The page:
A team of experts in materials synthesis, processing, and computation at Harvard and Princeton Universities has been selected for research funding under the Department of Defense Multidisciplinary University Research Initiative (MURI) program. The goals of this new MURI are to understand the nature and mechanisms of formation of electrets and to design and fabricate new electret materials and structures. Profs. George M. Whitesides (Harvard) and Ilhan A. Aksay (Princeton) will head the project, working with Zhigang Suo and Mara Prentiss of Harvard University and Dudley A. Saville and Roberto Car of Princeton.
The conventional definition of an “electret” has come to mean almost any material that shows a permanent, fixed electrostatic surface charge or an oriented permanent dipole. Although electrets are often characterized as solid (dielectric) materials, a less restrictive view encompasses both solid and liquid systems. Rigid particles or macroscopic surfaces that retain permanent charge or oriented dipoles are rightly termed "solid electrets." "Liquid electrets," on the other hand, are formed by inserting charge in the form of electrons, ions, nanometer size micelles, or charged colloidal particles into a liquid or onto a liquid-gas or liquid-solid interface; charge relaxation is slow. The body (or bodies) can then be manipulated with external electrostatic fields. With some liquid electrets (e.g., a polymer above its glass transition temperature), unique interface morphologies can be “frozen in” by cooling. Charge diffusion, and dissipation of patterned charge by diffusion of charge or by diffusion of molecules bearing charge will be faster than in polymers, but there are many potential uses for systems in which liquids could be given a permanent, net charge.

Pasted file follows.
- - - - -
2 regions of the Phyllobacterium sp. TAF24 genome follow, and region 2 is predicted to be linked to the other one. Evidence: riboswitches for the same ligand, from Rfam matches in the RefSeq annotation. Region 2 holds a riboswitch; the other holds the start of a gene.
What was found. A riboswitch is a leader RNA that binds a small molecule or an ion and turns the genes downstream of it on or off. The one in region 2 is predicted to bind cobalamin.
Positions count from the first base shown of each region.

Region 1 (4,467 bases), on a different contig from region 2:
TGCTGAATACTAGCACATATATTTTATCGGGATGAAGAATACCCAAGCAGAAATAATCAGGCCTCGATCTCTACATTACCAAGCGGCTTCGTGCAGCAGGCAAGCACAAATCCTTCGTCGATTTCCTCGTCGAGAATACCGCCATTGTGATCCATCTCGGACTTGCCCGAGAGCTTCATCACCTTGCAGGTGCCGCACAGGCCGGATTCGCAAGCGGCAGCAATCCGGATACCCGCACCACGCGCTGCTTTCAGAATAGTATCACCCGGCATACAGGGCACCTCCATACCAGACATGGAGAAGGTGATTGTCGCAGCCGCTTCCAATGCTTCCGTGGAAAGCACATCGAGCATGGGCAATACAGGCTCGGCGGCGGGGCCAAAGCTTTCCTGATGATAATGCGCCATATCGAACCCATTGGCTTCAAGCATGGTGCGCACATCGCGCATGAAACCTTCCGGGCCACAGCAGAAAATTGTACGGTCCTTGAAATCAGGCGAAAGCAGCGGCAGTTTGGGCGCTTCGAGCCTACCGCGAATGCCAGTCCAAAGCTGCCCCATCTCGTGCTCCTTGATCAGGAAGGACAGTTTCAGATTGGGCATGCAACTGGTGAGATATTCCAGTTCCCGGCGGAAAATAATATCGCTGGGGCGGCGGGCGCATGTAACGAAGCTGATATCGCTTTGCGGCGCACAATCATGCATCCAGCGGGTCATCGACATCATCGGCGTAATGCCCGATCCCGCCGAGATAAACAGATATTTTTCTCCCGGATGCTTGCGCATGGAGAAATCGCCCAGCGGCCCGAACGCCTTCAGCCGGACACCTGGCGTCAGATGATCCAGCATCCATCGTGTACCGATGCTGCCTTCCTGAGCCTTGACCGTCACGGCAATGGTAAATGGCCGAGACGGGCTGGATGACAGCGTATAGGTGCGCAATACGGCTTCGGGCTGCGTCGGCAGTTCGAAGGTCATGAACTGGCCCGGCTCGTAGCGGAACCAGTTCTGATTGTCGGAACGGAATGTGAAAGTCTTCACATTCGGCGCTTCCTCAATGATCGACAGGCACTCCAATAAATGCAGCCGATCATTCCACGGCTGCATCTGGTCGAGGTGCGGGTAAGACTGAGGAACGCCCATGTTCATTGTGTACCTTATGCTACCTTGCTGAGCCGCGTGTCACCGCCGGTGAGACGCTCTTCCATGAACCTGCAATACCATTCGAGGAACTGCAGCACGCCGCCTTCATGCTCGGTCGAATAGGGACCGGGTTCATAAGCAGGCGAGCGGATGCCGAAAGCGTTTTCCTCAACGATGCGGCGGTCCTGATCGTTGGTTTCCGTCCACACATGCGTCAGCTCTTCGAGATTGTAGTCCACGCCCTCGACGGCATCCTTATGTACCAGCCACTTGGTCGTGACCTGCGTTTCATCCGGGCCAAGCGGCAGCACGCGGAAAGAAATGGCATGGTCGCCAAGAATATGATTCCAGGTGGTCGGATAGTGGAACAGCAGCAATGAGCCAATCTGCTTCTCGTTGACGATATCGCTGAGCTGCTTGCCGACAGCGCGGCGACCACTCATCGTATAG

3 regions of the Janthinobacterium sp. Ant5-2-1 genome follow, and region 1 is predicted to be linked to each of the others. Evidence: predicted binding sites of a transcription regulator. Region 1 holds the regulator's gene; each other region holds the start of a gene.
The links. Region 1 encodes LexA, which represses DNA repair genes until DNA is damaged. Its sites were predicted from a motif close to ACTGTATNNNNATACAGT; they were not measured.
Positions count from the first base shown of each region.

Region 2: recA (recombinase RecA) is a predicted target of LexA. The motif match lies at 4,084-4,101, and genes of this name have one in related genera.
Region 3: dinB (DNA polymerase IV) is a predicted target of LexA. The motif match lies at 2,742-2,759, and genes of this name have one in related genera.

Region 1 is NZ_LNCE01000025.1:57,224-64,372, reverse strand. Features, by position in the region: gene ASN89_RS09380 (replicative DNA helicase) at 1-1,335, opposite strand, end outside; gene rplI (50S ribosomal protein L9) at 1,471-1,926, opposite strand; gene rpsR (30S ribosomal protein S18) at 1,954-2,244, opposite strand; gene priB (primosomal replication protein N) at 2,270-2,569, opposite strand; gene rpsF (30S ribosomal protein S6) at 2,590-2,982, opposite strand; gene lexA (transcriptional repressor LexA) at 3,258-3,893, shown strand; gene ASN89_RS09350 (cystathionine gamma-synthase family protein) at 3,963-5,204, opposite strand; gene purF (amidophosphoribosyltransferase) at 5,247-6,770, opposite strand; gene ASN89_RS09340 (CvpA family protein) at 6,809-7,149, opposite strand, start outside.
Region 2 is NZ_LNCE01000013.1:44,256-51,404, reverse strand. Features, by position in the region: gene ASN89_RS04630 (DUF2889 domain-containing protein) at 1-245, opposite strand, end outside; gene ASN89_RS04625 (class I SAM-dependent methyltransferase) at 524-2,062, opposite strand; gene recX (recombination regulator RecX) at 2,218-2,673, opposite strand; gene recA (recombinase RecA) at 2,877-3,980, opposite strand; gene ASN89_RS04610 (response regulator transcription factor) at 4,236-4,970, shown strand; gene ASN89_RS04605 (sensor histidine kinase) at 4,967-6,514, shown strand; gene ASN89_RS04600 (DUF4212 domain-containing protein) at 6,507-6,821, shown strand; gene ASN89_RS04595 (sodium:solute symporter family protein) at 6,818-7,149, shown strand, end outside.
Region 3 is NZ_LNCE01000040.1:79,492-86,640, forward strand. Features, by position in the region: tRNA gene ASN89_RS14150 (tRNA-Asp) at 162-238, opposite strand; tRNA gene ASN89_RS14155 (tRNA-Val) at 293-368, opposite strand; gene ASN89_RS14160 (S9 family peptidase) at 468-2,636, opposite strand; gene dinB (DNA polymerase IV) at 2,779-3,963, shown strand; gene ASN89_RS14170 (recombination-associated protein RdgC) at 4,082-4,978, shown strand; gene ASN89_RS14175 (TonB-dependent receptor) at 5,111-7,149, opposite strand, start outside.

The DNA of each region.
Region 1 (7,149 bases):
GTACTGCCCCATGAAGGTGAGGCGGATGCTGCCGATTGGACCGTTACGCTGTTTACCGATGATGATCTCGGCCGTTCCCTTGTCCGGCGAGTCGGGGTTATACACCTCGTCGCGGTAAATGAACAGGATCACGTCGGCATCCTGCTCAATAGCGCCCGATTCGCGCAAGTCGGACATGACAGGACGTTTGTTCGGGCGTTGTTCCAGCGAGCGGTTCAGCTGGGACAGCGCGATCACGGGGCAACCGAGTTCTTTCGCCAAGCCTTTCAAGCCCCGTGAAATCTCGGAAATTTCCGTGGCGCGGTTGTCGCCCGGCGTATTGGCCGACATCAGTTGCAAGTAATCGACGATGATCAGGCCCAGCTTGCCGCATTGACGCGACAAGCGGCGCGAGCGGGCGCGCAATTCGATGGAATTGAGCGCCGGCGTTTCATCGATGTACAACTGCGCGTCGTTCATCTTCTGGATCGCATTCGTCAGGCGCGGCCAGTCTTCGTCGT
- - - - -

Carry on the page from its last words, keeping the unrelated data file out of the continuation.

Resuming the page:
The proposed work seeks to understand the nature of the charge and the mechanisms and limits of these materials, building upon new information to develop new electret materials. The team has existing programs in the use of solid and liquid electrets and is thus in possession of the requisite experimental background and facilities. A significant part of the effort will be laboratory-scale demonstrations of prototype devices, aiming to transfer research to useful technology and as a demonstration of new phenomena. The focus will be on microxerography, information storage, optical waveguides, and actuation and power generation.
A copy of the DoD Press Release of 12 March 2004 is available here.